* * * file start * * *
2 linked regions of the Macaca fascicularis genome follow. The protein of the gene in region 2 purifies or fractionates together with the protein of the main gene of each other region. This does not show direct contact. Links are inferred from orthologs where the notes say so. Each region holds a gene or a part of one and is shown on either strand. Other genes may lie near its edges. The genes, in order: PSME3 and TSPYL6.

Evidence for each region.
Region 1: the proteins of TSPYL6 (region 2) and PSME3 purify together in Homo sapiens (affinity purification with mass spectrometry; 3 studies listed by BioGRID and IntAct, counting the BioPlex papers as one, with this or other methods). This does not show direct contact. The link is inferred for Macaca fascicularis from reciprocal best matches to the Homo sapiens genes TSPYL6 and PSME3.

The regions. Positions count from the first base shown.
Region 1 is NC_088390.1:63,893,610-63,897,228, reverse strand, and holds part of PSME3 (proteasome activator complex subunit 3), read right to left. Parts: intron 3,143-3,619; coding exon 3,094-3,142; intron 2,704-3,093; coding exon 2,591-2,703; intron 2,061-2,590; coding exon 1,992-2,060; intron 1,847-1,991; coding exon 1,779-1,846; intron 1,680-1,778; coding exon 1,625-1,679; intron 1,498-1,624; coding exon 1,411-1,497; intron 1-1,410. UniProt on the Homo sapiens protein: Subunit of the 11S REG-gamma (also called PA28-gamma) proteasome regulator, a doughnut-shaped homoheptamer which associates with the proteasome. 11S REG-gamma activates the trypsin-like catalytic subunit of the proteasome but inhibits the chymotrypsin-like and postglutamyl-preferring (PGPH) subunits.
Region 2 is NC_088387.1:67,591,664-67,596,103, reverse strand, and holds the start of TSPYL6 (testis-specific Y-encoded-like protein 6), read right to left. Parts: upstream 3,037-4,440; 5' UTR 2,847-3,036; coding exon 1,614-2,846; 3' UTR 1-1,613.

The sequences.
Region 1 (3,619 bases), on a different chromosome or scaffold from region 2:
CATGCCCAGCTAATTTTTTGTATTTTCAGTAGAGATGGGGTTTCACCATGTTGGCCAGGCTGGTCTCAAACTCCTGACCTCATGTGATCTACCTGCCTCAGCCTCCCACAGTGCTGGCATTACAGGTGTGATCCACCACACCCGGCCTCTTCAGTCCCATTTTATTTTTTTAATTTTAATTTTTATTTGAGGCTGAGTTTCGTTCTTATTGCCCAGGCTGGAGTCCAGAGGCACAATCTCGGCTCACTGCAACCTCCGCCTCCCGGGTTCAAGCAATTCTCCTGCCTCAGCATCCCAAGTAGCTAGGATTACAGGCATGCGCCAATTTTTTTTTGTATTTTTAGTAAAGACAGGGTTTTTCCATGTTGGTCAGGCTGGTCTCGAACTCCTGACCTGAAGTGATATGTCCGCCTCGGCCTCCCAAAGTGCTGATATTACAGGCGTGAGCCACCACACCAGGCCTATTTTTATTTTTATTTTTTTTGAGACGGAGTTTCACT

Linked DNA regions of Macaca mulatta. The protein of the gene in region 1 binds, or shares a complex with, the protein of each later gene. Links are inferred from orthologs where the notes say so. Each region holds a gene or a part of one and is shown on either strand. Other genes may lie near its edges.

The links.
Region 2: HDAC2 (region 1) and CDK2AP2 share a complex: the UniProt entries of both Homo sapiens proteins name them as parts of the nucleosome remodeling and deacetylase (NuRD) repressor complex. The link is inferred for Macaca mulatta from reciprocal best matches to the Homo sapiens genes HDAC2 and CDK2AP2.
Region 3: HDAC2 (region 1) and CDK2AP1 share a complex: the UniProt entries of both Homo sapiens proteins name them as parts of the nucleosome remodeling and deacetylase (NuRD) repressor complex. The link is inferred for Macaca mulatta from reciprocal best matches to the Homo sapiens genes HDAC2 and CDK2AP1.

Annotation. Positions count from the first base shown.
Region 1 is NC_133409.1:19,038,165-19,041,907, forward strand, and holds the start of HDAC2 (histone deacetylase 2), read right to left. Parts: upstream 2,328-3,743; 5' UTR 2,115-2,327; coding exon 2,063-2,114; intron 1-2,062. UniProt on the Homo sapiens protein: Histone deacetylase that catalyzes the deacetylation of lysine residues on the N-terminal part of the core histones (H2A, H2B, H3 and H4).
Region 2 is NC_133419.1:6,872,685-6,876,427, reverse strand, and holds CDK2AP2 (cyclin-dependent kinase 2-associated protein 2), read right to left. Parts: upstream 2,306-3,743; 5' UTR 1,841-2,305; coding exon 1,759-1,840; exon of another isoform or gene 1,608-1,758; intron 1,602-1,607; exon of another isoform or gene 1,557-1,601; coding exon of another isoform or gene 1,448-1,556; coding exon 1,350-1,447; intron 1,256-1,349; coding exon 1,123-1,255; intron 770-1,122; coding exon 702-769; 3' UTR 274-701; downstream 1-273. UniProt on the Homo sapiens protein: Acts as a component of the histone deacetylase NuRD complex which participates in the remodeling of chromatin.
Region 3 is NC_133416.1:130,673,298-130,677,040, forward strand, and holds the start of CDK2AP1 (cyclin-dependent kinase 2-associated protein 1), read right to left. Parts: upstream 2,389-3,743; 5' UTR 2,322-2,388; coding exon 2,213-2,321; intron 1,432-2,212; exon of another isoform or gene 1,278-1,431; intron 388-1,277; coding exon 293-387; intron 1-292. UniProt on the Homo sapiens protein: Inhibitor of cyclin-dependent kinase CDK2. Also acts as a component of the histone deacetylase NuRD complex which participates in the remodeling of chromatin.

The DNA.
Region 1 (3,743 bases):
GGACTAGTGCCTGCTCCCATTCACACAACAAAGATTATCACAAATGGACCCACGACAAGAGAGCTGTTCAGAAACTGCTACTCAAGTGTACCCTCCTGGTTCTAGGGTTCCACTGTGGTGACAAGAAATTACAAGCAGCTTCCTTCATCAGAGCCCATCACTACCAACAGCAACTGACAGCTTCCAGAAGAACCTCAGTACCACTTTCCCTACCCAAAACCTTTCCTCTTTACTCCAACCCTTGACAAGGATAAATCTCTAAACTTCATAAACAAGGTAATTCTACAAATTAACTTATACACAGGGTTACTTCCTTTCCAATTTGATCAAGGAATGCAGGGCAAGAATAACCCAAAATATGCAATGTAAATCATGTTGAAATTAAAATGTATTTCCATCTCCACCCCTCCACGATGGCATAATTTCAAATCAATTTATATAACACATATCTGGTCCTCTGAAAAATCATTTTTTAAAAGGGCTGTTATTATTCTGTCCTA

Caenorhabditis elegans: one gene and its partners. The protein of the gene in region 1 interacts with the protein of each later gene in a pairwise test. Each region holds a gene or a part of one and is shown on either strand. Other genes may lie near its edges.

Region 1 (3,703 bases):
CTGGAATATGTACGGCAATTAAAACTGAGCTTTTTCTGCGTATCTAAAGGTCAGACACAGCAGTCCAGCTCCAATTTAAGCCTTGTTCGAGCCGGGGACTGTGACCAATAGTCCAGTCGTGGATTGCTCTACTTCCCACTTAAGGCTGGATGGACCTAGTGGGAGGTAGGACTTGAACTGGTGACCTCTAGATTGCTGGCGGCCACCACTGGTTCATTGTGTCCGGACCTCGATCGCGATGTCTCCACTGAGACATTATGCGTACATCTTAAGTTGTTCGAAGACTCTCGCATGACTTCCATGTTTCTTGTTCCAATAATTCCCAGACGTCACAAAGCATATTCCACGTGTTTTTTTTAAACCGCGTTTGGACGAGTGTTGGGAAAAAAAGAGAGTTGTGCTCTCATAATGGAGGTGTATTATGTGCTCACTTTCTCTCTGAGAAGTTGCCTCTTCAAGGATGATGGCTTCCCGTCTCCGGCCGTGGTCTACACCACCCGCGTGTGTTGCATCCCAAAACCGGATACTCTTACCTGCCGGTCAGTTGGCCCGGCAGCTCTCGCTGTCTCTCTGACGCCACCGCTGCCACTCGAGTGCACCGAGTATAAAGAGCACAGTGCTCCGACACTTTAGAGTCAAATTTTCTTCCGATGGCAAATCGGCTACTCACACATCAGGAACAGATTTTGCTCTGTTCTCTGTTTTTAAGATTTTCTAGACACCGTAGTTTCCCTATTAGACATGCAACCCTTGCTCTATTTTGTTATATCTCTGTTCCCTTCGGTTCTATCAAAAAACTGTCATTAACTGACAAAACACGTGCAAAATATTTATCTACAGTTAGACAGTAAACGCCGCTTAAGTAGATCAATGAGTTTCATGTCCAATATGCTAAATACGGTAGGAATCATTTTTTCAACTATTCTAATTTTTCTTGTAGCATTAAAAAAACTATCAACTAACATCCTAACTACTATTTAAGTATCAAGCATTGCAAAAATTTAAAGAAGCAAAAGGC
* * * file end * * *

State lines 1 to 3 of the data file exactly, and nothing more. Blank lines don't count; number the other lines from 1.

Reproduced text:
2 linked regions of the Macaca fascicularis genome follow. The protein of the gene in region 2 purifies or fractionates together with the protein of the main gene of each other region. This does not show direct contact. Links are inferred from orthologs where the notes say so. Each region holds a gene or a part of one and is shown on either strand. Other genes may lie near its edges. The genes, in order: PSME3 and TSPYL6.

Evidence for each region.
Region 1: the proteins of TSPYL6 (region 2) and PSME3 purify together in Homo sapiens (affinity purification with mass spectrometry; 3 studies listed by BioGRID and IntAct, counting the BioPlex papers as one, with this or other methods). This does not show direct contact. The link is inferred for Macaca fascicularis from reciprocal best matches to the Homo sapiens genes TSPYL6 and PSME3.